Hoyt Richards should have had more fun during the 1980s. He was considered one of the first male supermodels, on a similar level as Cindy Crawford and Stephanie Seymour, with whom he worked. Unfortunately, Richards was simultaneously a member of a New Agey cult with its own alien mythology. Richards explains how he fell prey to the cult and how he escaped in Brent Huff’s Welcome to the Beyond (trailer here), which screens during this year’s DOC NYC.
A former Ivy League college athlete, Richards had a rugged New England kind of look that would have particularly suited Ralph Lauren, who did indeed use him in some of their campaigns. He was one of the only male models who had any fraction of the publicity devoted to his more famous women colleagues. Life should have been great for him, but he was under the sway of Frederick Von Mierers, the guru of the “Eternal Values” cult. According to his spiel, Von Mierers and his followers were really enlightened alien beings from the spiritual center of the universe, who had come to Earth to save it from our tacky, evil ways, but of course, he was the only one who retained his former memories.
Yes, it is crazy, but Von Mierers shrewdly planned his seduction of Richards. In fact, he played an instrumental role encouraging Richards’ early modeling career. Huff also clearly establishes how some of the dysfunctional dynamics in Richards’ family made him particularly susceptible to the tactics typically employed for cult recruitment. As a result, Richards was bankrolling Eternal Values and faithfully returning to Von Mierers’ Manhattan pad each night, instead of partying into the early morning hours.
The story of Richards’ cult ensnarement is pretty crazy stuff on its own, with the supermodel glamour giving it additional sex appeal. He is also remarkably candid in his interview segments, readily admitting how deeply he was sucked in and how badly it warped his perception. The film definitely makes its point: if someone who has as much going for him as Richards did could still be vulnerable to cult manipulation than the same is probably true for just about everyone else too.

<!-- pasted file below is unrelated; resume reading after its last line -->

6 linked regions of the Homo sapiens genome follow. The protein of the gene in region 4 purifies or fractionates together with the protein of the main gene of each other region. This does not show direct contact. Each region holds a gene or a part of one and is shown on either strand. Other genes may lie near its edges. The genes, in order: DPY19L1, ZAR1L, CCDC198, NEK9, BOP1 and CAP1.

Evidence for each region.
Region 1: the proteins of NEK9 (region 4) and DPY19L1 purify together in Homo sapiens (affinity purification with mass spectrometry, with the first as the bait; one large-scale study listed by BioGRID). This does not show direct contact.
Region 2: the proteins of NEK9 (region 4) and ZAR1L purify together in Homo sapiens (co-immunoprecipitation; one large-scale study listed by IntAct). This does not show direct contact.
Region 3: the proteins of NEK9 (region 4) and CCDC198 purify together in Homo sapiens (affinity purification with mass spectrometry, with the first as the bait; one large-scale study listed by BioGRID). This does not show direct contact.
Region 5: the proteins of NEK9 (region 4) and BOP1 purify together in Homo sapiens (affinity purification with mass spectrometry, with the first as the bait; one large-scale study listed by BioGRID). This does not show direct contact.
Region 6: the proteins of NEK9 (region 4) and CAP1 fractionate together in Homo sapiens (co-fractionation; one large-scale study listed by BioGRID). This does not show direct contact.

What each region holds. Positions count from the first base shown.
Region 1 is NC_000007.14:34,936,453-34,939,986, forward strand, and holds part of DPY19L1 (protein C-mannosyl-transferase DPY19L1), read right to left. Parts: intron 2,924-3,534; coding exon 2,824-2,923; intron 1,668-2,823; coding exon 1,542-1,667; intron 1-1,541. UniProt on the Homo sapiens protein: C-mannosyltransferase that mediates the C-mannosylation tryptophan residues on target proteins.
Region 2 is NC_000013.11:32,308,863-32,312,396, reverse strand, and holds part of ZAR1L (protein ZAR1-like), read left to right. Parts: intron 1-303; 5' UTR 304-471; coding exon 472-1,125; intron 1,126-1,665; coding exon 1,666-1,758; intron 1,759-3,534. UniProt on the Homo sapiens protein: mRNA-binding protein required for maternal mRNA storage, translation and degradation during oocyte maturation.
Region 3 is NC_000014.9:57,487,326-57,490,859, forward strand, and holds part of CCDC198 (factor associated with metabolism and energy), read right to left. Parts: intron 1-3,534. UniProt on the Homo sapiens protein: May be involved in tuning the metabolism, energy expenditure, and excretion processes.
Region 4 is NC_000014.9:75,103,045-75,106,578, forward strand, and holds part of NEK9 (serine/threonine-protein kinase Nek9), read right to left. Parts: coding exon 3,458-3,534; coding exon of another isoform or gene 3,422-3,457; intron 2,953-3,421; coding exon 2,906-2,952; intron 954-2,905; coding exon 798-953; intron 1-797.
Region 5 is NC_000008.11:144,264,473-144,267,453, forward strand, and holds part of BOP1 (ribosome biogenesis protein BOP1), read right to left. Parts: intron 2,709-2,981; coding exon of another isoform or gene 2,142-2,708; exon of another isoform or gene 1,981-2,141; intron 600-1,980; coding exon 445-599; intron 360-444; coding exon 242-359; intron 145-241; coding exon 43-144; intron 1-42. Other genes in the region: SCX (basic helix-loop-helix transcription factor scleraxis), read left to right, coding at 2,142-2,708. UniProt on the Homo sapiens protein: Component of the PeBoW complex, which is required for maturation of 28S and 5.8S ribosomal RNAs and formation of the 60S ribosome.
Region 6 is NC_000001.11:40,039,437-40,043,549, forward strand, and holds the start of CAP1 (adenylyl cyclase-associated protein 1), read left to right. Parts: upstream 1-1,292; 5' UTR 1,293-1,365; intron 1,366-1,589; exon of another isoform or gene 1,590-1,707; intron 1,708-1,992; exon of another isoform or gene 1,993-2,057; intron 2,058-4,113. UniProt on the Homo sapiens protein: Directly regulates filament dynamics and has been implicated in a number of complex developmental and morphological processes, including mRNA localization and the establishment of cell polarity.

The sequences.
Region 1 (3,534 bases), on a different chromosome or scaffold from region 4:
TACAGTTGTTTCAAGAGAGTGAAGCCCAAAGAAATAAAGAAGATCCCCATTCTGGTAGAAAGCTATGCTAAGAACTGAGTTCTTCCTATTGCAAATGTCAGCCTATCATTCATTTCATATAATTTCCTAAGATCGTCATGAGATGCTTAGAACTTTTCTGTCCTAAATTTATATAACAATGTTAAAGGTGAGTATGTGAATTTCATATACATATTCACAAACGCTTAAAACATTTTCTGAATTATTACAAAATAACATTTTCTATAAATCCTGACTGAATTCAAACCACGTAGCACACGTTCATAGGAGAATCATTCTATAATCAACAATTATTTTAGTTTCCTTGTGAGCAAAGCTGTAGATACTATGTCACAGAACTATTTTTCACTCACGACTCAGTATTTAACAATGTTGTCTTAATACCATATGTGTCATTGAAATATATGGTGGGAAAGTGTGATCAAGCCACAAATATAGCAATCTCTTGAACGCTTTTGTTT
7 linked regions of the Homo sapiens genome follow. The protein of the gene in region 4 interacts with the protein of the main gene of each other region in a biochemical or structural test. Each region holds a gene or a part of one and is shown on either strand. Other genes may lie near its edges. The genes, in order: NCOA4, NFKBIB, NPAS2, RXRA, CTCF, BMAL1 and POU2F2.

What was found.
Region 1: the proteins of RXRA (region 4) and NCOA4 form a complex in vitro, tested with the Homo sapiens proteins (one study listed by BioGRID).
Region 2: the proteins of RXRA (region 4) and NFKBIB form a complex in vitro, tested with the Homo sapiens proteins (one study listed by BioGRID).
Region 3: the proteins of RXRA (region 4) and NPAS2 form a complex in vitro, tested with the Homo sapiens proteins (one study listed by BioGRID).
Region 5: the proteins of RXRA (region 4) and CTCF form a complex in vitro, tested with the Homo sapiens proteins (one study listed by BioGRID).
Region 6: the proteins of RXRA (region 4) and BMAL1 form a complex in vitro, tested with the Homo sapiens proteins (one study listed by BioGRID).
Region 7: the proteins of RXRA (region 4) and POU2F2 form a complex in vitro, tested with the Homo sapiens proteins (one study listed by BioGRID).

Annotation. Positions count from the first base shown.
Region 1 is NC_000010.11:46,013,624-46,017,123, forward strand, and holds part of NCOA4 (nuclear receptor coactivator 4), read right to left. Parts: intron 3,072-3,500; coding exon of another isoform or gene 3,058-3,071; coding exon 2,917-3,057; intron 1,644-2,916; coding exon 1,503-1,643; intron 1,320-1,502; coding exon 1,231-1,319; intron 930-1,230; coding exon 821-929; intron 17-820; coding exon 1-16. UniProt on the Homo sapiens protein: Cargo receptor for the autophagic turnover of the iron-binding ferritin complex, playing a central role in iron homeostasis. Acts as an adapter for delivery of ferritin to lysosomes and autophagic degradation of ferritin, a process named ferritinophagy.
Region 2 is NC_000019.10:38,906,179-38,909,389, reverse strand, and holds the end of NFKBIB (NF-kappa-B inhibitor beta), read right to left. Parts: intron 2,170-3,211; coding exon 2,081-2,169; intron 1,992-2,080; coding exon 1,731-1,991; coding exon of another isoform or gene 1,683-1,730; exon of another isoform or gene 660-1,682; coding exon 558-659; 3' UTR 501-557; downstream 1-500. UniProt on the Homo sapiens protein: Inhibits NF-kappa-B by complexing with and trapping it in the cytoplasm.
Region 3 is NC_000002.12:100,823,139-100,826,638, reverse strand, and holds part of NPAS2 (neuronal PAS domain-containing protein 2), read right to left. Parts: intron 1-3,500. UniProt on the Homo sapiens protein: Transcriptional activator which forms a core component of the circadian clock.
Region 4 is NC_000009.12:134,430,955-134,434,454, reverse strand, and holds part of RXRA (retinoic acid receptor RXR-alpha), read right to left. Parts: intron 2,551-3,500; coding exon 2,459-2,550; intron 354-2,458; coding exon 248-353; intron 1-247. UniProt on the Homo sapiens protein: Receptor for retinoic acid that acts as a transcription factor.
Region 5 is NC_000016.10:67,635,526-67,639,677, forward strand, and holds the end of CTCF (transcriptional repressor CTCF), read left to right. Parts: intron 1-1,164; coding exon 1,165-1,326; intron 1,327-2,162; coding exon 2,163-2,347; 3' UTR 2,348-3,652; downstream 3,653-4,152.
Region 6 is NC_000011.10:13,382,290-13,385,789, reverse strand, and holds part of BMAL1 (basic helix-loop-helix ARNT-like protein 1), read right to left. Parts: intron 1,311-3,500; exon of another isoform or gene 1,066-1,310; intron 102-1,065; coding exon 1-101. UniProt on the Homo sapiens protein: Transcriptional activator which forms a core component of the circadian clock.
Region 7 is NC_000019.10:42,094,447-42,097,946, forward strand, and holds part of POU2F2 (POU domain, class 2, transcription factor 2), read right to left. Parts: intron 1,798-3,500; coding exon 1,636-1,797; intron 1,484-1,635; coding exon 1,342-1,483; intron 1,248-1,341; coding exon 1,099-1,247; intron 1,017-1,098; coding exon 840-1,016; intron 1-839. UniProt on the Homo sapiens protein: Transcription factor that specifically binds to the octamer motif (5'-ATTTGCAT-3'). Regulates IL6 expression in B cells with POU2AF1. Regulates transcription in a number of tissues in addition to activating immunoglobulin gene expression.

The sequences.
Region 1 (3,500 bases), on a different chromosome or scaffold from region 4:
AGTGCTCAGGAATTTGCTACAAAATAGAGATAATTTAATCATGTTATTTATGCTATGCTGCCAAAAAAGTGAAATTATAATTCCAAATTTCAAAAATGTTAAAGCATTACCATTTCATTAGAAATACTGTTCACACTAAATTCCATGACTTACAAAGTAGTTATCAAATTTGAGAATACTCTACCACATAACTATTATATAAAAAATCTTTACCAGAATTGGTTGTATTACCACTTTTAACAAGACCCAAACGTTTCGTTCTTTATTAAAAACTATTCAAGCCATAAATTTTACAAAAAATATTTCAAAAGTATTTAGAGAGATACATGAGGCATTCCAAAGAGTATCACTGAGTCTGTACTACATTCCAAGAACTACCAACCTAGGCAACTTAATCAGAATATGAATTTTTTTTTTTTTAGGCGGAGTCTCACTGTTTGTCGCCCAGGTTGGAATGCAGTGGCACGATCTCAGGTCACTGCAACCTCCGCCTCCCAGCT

Unfortunately, there is an inescapable scruffiness to the film, despite a surreal animated sequence illustrating the loopy Eternal Values creation myth. Partly, that is because so much of the footage was clearly shot on consumer-grade video, particularly that of Richards’ mother and Von Mierers, while they were still alive. There might be no way around that, but whether it is fair or not, the resulting film has a look and vibe that is probably better suited to television than theatrical screenings.
Ironically, Richards was envied by men and desired by women at a time when he was leading a double-life. There are important lessons to be drawn from his experiences, but the presentation still just isn’t very cinematic—a more distinctive score definitely would have helped (we’re always happen to recommend artists). Still recommended for its real-life drama and Richards’ often painful honesty, Welcome to the Beyond screens this Tuesday (11/13), as part of DOC NYC 2018.